A man of dubious morals and a wooden leg is convinced to join a robbery, which turns into a murder. He returns to the victim's house years later to recover a stolen cash box, and finds the victim, seemingly alive, in the house. Things get much stranger after that, involving two-dimensional police barracks, half-human bicycles, and a place where time does not go forward.This is the most bizarre book I have ever read. Everything is very funny at first, and then without fail goes to a very weird place. There are a series of references and footnotes about a nonexistent scientist named De Selby, who is completely wrong about everything, and whose ideas are being kept alive by a series of commentators. The execution is hilarious — All of De Selby's theories are complete nonsense, and the commentators explain them as lapses in judgement of the otherwise profound thinker. For example, De Selby thinks night is caused by 'black air.' All of this is very funny, enough so that the footnotes about De Selby that span many pages just add to the comedy. And then they start getting weird — the last few footnotes assert that De Selby couldn't tell the difference between men and women, and then imply that most of the commentators are in fact the same mentally unbalanced person publishing under different names. Which, if wikipedia is to be believed, is taken directly from the author's own life ("He allegedly would write letters to the Editor of The Irish Times complaining about his own articles published in that newspaper").On balance, it's a brilliant novel: I have read few things that are as funny, as horrible, as uncomfortable. And certainly nothing that was all three.
  • (4/5)
    I had figured out this was in the vein of Occurrence at Owl Creek Bridge, or The Man Who Was Thursday, but the ending was even neater than I anticipated. A fabulous piece of absurdism, both funny and unsettling, told in a dry and elliptical tone in a distinctly roundabout Irish way.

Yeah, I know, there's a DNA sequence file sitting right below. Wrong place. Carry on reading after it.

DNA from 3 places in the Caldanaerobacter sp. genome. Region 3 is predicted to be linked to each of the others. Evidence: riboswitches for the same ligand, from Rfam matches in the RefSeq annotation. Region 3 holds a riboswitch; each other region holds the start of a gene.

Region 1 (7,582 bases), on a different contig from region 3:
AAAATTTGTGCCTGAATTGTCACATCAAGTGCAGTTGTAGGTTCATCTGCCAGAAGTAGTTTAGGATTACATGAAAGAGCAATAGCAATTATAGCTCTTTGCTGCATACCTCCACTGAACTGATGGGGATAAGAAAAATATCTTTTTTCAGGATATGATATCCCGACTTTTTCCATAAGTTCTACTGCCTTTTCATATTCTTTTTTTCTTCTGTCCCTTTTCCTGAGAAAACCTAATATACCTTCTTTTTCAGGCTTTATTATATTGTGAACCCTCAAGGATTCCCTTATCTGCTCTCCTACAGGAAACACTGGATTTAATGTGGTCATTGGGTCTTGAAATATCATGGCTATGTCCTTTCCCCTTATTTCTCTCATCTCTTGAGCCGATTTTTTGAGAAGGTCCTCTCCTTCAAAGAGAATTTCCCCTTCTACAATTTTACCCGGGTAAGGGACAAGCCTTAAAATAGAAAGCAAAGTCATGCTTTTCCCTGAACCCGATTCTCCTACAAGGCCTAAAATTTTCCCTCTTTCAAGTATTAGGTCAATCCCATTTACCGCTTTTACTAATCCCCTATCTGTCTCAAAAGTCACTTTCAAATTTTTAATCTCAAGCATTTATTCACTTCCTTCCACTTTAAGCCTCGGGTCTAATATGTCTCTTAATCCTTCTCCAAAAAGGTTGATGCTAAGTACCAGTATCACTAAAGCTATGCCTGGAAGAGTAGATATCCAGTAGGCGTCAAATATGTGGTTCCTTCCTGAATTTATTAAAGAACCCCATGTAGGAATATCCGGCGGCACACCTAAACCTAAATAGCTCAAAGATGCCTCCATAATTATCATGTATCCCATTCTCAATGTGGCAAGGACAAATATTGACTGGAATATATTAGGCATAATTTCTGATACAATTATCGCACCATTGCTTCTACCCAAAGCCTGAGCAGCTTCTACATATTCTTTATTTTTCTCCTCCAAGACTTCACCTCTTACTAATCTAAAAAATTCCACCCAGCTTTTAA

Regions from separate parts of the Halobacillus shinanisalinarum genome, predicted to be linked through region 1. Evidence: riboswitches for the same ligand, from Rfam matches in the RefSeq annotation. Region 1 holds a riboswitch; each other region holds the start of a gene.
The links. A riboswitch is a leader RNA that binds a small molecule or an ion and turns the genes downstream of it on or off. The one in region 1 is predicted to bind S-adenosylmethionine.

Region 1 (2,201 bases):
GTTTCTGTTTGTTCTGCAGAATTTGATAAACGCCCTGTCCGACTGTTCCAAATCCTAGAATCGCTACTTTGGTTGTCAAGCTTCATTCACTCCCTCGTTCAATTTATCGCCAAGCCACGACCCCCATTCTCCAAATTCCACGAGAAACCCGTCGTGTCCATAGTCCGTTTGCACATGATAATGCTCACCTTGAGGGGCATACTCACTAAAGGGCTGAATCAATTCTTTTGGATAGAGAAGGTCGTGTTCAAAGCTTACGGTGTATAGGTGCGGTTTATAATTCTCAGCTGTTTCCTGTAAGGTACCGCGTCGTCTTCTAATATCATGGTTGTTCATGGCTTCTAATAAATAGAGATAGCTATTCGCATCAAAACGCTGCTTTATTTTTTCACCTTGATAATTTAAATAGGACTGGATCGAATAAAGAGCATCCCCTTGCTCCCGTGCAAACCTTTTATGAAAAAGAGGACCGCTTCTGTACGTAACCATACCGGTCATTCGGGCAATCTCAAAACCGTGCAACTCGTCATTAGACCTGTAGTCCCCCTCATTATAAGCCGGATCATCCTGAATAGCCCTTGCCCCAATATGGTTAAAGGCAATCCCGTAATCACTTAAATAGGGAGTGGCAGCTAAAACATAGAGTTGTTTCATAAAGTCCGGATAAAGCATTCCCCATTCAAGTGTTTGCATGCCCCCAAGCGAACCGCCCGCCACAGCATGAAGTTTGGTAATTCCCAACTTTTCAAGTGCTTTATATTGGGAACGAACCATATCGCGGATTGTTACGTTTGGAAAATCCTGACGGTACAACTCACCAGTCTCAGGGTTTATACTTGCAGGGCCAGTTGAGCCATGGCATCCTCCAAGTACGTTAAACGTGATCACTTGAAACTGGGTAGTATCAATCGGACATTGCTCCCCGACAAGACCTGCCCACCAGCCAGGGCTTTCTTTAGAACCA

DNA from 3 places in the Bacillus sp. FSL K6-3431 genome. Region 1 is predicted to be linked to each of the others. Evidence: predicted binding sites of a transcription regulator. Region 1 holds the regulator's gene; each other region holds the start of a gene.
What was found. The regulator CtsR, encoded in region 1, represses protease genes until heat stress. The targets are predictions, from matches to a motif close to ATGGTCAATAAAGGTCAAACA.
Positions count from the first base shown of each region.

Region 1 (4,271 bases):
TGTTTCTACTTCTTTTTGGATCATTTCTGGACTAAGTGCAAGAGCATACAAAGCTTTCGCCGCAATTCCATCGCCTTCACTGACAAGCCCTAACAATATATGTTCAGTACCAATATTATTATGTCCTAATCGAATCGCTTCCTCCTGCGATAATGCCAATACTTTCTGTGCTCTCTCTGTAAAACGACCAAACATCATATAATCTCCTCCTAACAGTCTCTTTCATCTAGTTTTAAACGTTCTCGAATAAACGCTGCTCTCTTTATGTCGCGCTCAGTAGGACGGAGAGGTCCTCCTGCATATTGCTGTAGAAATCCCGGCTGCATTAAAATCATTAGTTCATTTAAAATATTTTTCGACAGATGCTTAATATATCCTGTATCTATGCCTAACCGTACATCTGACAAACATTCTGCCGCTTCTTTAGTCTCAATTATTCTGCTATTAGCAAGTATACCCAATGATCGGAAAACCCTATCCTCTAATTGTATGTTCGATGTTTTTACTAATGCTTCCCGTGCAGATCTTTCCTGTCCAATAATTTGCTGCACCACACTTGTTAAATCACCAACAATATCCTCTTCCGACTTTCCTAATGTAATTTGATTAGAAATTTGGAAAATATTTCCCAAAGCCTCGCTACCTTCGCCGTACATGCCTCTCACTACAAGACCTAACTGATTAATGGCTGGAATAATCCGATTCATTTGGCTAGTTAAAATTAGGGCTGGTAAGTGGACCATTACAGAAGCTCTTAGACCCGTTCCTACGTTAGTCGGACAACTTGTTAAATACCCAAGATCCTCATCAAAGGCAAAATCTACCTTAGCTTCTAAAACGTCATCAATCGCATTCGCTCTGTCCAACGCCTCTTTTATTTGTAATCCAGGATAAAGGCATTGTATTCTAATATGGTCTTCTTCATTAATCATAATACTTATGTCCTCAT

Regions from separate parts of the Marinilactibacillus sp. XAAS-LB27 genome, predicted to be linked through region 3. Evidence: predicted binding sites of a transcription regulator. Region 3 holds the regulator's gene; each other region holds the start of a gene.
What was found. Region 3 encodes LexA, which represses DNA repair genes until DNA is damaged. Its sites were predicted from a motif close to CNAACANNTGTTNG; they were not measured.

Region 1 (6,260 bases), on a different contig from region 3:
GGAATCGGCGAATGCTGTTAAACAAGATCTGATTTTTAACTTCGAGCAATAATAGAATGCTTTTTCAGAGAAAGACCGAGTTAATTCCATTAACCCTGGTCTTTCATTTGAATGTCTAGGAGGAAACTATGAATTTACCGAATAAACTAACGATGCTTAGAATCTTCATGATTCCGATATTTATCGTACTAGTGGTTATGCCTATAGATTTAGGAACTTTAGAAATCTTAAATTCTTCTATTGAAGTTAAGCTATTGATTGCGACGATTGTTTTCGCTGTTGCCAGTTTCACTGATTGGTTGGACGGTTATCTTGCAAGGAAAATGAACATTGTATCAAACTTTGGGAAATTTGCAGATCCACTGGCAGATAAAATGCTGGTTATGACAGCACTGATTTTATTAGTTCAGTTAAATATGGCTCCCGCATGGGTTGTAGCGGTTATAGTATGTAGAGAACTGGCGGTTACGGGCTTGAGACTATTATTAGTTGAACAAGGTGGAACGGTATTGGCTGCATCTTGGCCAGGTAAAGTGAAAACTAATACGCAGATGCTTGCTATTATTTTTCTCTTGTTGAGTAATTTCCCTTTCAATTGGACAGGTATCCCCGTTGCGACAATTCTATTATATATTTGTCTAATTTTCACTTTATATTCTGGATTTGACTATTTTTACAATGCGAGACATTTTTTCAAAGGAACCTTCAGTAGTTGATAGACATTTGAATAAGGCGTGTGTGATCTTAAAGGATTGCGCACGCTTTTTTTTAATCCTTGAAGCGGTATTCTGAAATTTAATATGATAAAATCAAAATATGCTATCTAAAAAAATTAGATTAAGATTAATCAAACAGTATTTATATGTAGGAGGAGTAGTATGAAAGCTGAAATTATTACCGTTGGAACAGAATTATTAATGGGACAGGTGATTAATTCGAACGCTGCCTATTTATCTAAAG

• (4/5)
    I was originally attracted to this book after it was featured in an episode of Lost, where Jacob was reading it as J Locke was thrown out the window by his father. It took me a while to track down a copy of the book, and a while longer before I actually read it. The only other Irish author or book that I had read was Joyce's "Portrait of a Young Man..". I found the book quite readable, and would have been even more so had I skipped the footnotes. The plot was fairly easy to follow, as much as I understood. The quirky concepts like the sausage universe and the bicycle personification were quite entertaining. The copy that I read had some footnotes in it, which helped me to understand some parts. I still really don't understand the entire bicycle concept, but it will prob make more sense if I ever read it again. Bicycles were very common back when the story was originally written, and prob had a definitive role in life in Ireland at that time. I thought the representation of eternity was good also.
  • (2/5)
    Finding something 'too surreal' is probably a compliment, but this was a gruelling read. However, there were a few funny parts, mostly involving pancakes, and a neat ending to earn some credit. Reviews say Joyce would have been proud - now I'm even more afraid of Ulysses.